Queen of jeans: Faustine Steinmetz

Parisian born, East London-based designer Faustine Steinmetz is turning heads with her deconstructed garments made from hand-woven denim and ethereal threads. Working with her team on hand looms in her studio, she puts the exquisite craft and skills gained from training in Parisian couture houses to new, less conventional uses. Named a One to Watch at AW14 by NEWGEN – the Topshop initiative supporting young designers – Steinmetz has quickly established herself as one of East London’s most exciting emerging talents.

Your last two collections have seen you re-imagine denim in some way. What draws you to this fabric?

Since a young age I’ve been drawn to denim. When I was younger I would drive my parents crazy by cutting up all my denim to make new pieces. It is amazing to work with because it is so recognisable and very meaningful. It is pretty much everybody’s staple.

All your garments are hand-woven on looms by your team here in London. Tell us a little bit about the process.

Each individual piece is made by one person so that they can put their name on it at the end and you know exactly who made that piece for you. We have a few different types of looms of various sizes so the process changes a bit from loom to loom.

After the yarn has been prepared you first have to set the loom, which on our smaller looms can take a few hours and on our bigger looms can take over a day depending on how difficult the yarn is to work with. Once the setup is finished the weaving process can begin, which isn’t terribly difficult, it’s just very time consuming and you need a lot of patience. A pair of jeans can take up to a week to complete depending on the type.

Where do you source your fabrics and yarns?

We try to source everything in the UK, but of course that isn’t always possible. Some things you just have to go abroad to get. We’ve been lucky enough to develop close relations with some small UK suppliers of yarn and we like to try and do business with them. To be honest, the most important to me is to make sure that the animals are not mistreated.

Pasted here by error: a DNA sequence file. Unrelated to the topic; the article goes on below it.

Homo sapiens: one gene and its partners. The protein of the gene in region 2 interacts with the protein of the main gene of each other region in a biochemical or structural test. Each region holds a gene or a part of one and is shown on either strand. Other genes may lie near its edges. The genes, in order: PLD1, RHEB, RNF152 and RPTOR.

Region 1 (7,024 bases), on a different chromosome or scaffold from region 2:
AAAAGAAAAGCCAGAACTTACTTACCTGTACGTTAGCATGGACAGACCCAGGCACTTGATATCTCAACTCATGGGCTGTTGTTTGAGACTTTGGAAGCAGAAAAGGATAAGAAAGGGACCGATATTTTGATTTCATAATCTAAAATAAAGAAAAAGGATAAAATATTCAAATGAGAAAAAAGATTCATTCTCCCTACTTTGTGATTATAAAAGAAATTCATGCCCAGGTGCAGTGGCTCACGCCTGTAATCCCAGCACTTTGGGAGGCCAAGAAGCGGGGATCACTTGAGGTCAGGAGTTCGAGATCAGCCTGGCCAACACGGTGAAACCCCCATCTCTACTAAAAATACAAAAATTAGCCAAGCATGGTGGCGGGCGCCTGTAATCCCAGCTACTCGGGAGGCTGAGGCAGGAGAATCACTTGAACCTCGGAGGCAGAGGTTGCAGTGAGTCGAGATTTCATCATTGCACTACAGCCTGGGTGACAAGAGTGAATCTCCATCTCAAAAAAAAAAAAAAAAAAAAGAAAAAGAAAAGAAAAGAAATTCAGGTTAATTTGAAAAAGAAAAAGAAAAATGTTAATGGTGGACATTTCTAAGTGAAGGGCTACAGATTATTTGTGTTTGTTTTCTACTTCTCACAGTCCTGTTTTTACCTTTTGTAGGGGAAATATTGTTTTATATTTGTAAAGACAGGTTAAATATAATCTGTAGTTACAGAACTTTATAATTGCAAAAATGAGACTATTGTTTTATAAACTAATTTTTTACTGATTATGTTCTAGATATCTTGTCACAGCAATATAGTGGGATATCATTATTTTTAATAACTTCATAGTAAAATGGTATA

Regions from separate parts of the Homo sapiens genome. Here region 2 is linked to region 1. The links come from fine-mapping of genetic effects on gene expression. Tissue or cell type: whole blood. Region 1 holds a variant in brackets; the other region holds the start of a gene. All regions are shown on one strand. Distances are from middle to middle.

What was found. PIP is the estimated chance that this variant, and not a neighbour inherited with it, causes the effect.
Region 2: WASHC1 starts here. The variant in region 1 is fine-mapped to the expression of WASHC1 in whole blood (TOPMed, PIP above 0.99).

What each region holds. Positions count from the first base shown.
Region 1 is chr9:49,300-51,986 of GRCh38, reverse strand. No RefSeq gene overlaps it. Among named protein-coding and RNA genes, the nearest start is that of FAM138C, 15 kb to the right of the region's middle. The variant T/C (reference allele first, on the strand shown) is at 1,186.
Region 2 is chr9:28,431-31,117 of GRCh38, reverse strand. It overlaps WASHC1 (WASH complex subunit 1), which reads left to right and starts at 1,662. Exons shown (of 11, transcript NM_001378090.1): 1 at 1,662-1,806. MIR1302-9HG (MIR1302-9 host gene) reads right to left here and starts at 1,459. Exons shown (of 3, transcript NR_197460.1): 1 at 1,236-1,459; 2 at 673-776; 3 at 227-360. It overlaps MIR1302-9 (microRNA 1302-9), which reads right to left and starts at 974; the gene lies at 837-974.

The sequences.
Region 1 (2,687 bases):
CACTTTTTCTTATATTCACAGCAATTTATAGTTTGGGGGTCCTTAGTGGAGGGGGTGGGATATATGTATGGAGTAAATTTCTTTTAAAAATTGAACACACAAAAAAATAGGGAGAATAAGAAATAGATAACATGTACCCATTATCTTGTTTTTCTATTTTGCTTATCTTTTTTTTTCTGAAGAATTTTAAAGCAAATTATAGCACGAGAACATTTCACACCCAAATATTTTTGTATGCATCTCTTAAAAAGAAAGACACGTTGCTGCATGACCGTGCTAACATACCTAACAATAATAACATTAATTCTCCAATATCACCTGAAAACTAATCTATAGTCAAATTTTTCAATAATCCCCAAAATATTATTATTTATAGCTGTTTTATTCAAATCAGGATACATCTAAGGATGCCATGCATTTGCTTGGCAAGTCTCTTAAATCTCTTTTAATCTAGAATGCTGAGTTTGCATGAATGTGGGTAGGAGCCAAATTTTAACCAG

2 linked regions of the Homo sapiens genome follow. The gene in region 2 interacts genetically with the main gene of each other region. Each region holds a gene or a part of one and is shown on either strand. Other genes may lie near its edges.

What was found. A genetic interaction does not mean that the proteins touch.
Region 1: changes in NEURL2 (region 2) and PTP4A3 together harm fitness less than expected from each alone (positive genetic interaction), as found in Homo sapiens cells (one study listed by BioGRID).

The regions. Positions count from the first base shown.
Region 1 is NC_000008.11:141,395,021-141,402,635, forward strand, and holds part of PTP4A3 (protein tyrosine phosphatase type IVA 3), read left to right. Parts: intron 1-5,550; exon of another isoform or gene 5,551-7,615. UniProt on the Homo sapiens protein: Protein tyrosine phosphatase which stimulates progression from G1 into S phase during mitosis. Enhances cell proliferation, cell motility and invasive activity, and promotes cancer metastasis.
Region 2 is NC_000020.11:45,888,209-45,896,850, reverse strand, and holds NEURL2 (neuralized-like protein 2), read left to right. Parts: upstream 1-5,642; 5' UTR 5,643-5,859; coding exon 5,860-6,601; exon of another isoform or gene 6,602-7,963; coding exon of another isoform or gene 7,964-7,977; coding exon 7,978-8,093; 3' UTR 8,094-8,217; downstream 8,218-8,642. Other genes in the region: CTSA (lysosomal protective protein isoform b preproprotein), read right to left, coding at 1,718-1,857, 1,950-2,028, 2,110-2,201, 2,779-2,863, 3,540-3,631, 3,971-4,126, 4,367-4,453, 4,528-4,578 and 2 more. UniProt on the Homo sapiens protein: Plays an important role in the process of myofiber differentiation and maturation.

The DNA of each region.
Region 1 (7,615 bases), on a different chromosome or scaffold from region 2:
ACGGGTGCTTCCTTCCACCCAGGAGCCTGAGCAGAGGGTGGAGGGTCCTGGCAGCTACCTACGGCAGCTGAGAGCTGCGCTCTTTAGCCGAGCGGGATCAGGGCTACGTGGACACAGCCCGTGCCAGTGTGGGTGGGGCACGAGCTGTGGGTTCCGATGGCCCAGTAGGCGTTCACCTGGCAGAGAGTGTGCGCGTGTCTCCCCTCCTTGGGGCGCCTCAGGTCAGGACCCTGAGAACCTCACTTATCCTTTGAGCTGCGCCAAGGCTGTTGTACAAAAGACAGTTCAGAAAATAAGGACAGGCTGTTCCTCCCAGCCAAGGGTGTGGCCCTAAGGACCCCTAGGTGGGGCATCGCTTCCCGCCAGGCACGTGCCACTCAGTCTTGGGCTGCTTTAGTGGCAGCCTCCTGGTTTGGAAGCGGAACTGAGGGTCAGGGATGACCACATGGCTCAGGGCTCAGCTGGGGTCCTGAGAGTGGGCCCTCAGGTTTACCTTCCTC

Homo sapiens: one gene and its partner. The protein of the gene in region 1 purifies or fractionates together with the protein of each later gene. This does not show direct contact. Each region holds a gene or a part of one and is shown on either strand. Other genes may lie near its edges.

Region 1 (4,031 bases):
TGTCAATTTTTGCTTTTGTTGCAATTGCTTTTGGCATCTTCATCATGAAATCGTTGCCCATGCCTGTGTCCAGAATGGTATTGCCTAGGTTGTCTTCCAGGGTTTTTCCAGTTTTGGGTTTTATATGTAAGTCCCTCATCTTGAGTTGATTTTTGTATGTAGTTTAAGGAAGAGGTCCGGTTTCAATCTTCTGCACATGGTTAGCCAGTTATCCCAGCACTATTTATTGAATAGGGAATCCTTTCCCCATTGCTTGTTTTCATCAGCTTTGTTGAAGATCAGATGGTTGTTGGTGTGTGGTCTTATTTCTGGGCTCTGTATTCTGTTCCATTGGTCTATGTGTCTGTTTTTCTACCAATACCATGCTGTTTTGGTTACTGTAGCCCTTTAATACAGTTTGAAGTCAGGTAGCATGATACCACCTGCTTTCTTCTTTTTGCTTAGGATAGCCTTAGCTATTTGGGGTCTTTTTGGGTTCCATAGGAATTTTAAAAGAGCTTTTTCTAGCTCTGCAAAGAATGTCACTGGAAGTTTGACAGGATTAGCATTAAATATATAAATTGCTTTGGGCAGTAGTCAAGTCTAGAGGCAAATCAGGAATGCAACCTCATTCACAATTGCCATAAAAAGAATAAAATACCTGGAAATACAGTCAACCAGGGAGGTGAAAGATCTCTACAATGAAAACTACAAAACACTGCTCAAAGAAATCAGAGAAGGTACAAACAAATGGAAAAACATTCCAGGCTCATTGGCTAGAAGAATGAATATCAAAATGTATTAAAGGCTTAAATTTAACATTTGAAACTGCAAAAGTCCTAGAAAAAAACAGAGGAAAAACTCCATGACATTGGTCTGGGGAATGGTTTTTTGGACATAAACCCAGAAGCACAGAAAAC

For AW14 you created a collection of hand-woven jeans and trench coats with hints of copper so they can be bended and melded to fit. Where did the idea for this collection come from?

I’ve always been a big fan of Issey Miyake Pleats Please and I wanted to work around pleating, but I wanted people to be able to create their own piece by pleating it themselves.

Your SS15 collection references the mega couture houses. Do you think the role of the couturier has changed and what is its future?

Yes, it has completely changed. I think it is not about beauty anymore it is about creating something which is very unique to you. The garments in the SS15 collection are beautiful and intricate but are also rough and imperfect – using knotted threads and frayed hems.

Is this a reaction to the finished and polished garments of couture?

Not really, it was more about the yarn in itself. I was very inspired this season by the process of making fabrics and the threads are exposing that.

What is next for Faustine Steinmetz?

We’re hoping to launch our e-store very soon. Other than that we’re just working really hard on our new collection and getting very excited about it!

www.faustinesteinmetz.com

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